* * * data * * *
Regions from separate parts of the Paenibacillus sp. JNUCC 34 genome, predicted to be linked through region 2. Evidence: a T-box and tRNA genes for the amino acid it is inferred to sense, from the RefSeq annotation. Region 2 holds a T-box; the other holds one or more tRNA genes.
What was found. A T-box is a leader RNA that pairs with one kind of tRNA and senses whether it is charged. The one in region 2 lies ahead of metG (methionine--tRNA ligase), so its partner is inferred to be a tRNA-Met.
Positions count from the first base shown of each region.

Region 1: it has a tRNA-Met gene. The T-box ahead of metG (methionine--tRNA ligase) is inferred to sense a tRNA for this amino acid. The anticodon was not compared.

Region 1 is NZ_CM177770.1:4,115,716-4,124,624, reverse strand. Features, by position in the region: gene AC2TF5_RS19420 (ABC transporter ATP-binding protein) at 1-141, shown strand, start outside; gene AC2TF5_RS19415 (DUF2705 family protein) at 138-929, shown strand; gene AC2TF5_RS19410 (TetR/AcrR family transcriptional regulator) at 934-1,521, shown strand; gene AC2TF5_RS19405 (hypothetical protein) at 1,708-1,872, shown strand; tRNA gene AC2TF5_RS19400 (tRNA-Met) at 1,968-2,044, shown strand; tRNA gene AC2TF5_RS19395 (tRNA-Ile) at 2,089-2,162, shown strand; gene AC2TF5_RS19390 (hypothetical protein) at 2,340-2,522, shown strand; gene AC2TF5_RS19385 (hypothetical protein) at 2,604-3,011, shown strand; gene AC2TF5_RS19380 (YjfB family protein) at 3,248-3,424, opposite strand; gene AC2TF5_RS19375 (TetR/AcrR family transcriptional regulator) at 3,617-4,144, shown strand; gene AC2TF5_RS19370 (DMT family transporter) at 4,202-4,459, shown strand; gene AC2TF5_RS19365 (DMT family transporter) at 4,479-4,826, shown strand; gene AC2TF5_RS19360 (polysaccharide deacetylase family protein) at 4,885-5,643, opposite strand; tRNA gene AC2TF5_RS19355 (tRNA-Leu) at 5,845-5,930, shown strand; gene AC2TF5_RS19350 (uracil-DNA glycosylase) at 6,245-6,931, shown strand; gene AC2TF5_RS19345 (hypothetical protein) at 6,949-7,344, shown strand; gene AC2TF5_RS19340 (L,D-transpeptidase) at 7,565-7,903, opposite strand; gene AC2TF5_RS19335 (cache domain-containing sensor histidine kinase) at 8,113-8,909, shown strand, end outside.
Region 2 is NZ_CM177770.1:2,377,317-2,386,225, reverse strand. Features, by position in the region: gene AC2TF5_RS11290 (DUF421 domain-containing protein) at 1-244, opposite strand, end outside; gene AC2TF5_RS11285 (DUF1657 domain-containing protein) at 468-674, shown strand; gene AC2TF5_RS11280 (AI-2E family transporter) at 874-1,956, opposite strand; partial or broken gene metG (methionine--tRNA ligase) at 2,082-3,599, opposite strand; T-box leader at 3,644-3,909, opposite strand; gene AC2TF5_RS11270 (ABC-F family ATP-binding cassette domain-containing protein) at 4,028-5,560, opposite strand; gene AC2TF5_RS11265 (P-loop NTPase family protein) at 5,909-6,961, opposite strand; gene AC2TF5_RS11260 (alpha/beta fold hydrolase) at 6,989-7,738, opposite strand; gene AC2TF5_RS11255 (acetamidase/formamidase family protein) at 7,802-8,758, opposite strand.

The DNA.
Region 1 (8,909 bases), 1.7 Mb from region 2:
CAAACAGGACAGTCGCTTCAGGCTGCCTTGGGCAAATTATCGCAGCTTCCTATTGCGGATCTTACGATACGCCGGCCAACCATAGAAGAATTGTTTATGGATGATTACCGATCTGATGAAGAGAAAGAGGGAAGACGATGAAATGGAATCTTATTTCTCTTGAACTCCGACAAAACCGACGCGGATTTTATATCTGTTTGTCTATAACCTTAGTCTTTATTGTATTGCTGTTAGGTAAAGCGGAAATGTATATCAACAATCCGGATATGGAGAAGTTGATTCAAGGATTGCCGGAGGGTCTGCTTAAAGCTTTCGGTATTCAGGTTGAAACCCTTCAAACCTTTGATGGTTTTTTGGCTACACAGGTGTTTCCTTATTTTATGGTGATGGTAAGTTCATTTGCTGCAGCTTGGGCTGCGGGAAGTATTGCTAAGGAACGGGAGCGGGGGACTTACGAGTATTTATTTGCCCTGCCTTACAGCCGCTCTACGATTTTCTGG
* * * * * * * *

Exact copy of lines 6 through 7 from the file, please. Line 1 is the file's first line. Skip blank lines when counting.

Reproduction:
Region 2 is NZ_CM177770.1:2,377,317-2,386,225, reverse strand. Features, by position in the region: gene AC2TF5_RS11290 (DUF421 domain-containing protein) at 1-244, opposite strand, end outside; gene AC2TF5_RS11285 (DUF1657 domain-containing protein) at 468-674, shown strand; gene AC2TF5_RS11280 (AI-2E family transporter) at 874-1,956, opposite strand; partial or broken gene metG (methionine--tRNA ligase) at 2,082-3,599, opposite strand; T-box leader at 3,644-3,909, opposite strand; gene AC2TF5_RS11270 (ABC-F family ATP-binding cassette domain-containing protein) at 4,028-5,560, opposite strand; gene AC2TF5_RS11265 (P-loop NTPase family protein) at 5,909-6,961, opposite strand; gene AC2TF5_RS11260 (alpha/beta fold hydrolase) at 6,989-7,738, opposite strand; gene AC2TF5_RS11255 (acetamidase/formamidase family protein) at 7,802-8,758, opposite strand.

The DNA.